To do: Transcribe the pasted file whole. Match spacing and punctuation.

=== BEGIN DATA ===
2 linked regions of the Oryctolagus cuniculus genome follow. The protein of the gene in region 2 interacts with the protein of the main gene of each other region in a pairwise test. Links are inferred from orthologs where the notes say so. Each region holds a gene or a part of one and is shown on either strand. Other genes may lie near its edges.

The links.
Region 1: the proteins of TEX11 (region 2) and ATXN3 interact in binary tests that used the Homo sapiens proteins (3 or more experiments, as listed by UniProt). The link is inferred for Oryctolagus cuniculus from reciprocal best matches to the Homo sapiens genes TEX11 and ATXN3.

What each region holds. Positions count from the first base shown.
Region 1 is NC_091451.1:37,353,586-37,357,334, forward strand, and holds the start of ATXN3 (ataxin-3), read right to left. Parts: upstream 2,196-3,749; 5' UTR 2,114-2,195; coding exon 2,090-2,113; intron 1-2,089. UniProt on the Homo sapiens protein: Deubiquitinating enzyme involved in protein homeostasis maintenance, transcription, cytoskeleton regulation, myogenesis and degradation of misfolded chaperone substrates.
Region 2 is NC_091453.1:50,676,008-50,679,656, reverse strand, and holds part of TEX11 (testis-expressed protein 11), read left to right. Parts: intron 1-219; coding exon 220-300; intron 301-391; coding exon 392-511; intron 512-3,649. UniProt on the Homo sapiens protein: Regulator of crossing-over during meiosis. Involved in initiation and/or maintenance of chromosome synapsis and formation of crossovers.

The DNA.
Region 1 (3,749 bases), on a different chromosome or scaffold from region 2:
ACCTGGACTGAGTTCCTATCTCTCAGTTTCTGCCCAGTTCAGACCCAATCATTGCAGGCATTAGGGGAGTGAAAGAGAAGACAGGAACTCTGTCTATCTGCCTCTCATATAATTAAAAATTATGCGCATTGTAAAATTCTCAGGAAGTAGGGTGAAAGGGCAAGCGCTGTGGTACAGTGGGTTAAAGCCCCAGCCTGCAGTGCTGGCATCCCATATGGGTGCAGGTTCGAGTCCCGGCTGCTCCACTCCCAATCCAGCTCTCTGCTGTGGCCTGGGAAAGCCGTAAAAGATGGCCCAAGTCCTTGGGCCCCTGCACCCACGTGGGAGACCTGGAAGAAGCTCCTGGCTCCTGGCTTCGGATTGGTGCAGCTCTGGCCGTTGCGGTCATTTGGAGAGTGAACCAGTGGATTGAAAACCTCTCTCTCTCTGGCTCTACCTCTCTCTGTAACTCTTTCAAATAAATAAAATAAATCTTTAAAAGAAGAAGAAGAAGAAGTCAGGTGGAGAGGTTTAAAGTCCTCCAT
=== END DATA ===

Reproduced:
2 linked regions of the Oryctolagus cuniculus genome follow. The protein of the gene in region 2 interacts with the protein of the main gene of each other region in a pairwise test. Links are inferred from orthologs where the notes say so. Each region holds a gene or a part of one and is shown on either strand. Other genes may lie near its edges.

The links.
Region 1: the proteins of TEX11 (region 2) and ATXN3 interact in binary tests that used the Homo sapiens proteins (3 or more experiments, as listed by UniProt). The link is inferred for Oryctolagus cuniculus from reciprocal best matches to the Homo sapiens genes TEX11 and ATXN3.

What each region holds. Positions count from the first base shown.
Region 1 is NC_091451.1:37,353,586-37,357,334, forward strand, and holds the start of ATXN3 (ataxin-3), read right to left. Parts: upstream 2,196-3,749; 5' UTR 2,114-2,195; coding exon 2,090-2,113; intron 1-2,089. UniProt on the Homo sapiens protein: Deubiquitinating enzyme involved in protein homeostasis maintenance, transcription, cytoskeleton regulation, myogenesis and degradation of misfolded chaperone substrates.
Region 2 is NC_091453.1:50,676,008-50,679,656, reverse strand, and holds part of TEX11 (testis-expressed protein 11), read left to right. Parts: intron 1-219; coding exon 220-300; intron 301-391; coding exon 392-511; intron 512-3,649. UniProt on the Homo sapiens protein: Regulator of crossing-over during meiosis. Involved in initiation and/or maintenance of chromosome synapsis and formation of crossovers.

The DNA.
Region 1 (3,749 bases), on a different chromosome or scaffold from region 2:
ACCTGGACTGAGTTCCTATCTCTCAGTTTCTGCCCAGTTCAGACCCAATCATTGCAGGCATTAGGGGAGTGAAAGAGAAGACAGGAACTCTGTCTATCTGCCTCTCATATAATTAAAAATTATGCGCATTGTAAAATTCTCAGGAAGTAGGGTGAAAGGGCAAGCGCTGTGGTACAGTGGGTTAAAGCCCCAGCCTGCAGTGCTGGCATCCCATATGGGTGCAGGTTCGAGTCCCGGCTGCTCCACTCCCAATCCAGCTCTCTGCTGTGGCCTGGGAAAGCCGTAAAAGATGGCCCAAGTCCTTGGGCCCCTGCACCCACGTGGGAGACCTGGAAGAAGCTCCTGGCTCCTGGCTTCGGATTGGTGCAGCTCTGGCCGTTGCGGTCATTTGGAGAGTGAACCAGTGGATTGAAAACCTCTCTCTCTCTGGCTCTACCTCTCTCTGTAACTCTTTCAAATAAATAAAATAAATCTTTAAAAGAAGAAGAAGAAGAAGTCAGGTGGAGAGGTTTAAAGTCCTCCAT